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Ricotta Mold -12 (disposable)

Item #:M332 

Ricotta Cheese Mold

   Our Price: $9.95
Quantity
Availability: In Stock
Usually ships In 2-3 Business Days





4-7/8"W x 2-1/2"H (12 molds). This Formaggetti Freschi basket replicates the traditional straw basket impressions right onto your cheese for a fraction of the cost. These baskets, although inexpensive enough to be called disposable, can be re-used multiple times.

RETURN INFORMATION: We are sorry but we cannot accept returns of used equipment. For our full return policy, please click here.

Molds ... What they are and which ones do I choose for my cheese.

The final step for for the curds in cheese making is the draining and forming a good shape and proper rind for the final aging steps. The most practical shape for these molds or forms (hence the word Formagio) is a cylinder. One of the most practical shapes short of being a sphere and most suited to sit on a flat shelf for aging. There will be many other considerations such as, height, width, number of holes (and spacing) as well as bottom less or not. These will all be determined by final size, moisture, and surface preparations (waxed, rubbed, washed, etc)

We get many questions on which molds should be used for which cheese.
The molds used for cheese have all evolved from regional uses over the past several hundred years.


There are two primary considerations in choosing the molds:

  1. How large is the cheese you would like to make and will the mold hold all of the curd for this cheese? Do remember that high moisture curd cheeses (for earlier ripening) will press lower in the molds when the weight is applied than will drier curd cheeses.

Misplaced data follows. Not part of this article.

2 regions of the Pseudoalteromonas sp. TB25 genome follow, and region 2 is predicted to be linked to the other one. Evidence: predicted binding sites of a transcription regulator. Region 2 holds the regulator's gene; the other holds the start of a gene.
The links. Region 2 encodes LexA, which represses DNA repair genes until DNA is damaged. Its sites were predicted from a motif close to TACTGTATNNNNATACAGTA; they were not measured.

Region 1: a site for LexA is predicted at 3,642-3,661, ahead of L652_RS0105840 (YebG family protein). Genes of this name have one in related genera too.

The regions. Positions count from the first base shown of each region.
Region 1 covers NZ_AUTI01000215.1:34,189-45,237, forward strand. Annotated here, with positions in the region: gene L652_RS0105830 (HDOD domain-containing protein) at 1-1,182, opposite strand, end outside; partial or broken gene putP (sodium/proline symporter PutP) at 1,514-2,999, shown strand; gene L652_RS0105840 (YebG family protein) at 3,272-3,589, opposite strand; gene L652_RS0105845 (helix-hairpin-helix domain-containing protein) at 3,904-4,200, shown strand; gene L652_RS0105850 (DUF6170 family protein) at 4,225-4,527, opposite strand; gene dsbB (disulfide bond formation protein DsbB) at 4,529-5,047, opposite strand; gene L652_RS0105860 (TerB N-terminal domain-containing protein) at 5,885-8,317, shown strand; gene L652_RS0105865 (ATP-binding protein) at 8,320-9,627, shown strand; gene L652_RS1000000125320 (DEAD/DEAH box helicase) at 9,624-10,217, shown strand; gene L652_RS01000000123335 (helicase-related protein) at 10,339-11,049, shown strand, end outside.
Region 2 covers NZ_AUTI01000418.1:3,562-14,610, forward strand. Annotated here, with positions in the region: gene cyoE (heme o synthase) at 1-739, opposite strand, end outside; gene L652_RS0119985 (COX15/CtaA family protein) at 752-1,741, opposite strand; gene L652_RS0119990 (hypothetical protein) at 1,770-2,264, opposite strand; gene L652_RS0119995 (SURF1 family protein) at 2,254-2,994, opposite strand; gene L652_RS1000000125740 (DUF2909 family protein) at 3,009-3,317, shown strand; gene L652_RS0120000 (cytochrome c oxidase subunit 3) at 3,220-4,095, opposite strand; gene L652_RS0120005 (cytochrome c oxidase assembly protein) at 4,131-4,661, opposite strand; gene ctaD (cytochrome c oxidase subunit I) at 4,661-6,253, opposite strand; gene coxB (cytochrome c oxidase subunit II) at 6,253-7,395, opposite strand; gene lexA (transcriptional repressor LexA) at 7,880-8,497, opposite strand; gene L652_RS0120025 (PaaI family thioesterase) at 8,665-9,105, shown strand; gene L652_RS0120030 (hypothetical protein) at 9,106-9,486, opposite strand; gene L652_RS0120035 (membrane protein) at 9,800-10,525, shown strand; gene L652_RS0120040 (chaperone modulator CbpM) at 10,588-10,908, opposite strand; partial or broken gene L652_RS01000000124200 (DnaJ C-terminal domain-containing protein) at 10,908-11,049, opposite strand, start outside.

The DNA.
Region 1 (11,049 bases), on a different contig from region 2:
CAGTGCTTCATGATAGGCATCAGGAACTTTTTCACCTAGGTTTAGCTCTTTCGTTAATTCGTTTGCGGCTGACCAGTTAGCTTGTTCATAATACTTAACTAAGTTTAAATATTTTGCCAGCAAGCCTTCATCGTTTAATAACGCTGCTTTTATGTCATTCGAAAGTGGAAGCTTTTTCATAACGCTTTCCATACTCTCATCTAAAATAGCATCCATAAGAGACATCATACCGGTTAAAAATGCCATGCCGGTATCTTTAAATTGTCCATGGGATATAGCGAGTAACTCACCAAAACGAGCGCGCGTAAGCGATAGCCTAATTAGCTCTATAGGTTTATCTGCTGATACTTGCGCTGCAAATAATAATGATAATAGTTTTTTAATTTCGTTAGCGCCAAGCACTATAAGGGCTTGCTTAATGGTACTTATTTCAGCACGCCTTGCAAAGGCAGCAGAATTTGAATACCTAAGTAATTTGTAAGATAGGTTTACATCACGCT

Large Hard Cheese Mold

      
    Small Hard Cheese Mold
    M2

    5-7 gallons of milk

    M3


    with no bottom
    needs lighter press weight


     
    2-3 gallons of milk

        2.    What is the height to diameter proportion for this cheese?
                this is important for the types of cheese you intend to make:

    • Pressed and aged cheese need a closer ratio of the height to width of the finished cheese. This will be most efficient at keeping the cheese from excess moisture loss
       
        Large Hard Cheese Mold
       
      Small Hard Cheese Mold
       
        Tomme (Large)
      M3


      with no bottom
      needs lighter press weight
      5-7 gallons of milk
       
      2-3 gallons of milk
       
      3-4 gallons of milk
       
      They are designed to accommodate more pressure for a longer aging cheese
      These molds work well for classic aged cheese such as Cheddar, Gouda, Montasio and other recipes for aged cheese found in Ricki's book

    • Surface ripened cheese (red and white molds and yeast) such as Camembert/Brie Munster and some of the moister Tomme styles, etc will need a lower format where the height is much less than the diameter. These are all higher moisture cheese and the primary reason for this is that the surface growth produces enzymes that need to move to the center of the cheese for ripening results. The shorter the height the more efficient this can be done.
       
      Tomme (Large)

       
      Tomme (Small)

      3-4 Gallons of milk
                                                                       .
      For Larger Tomme style cheese such as
      Tomme De Savoie
      and small Alpine style Cheese

      1 Gallon of milk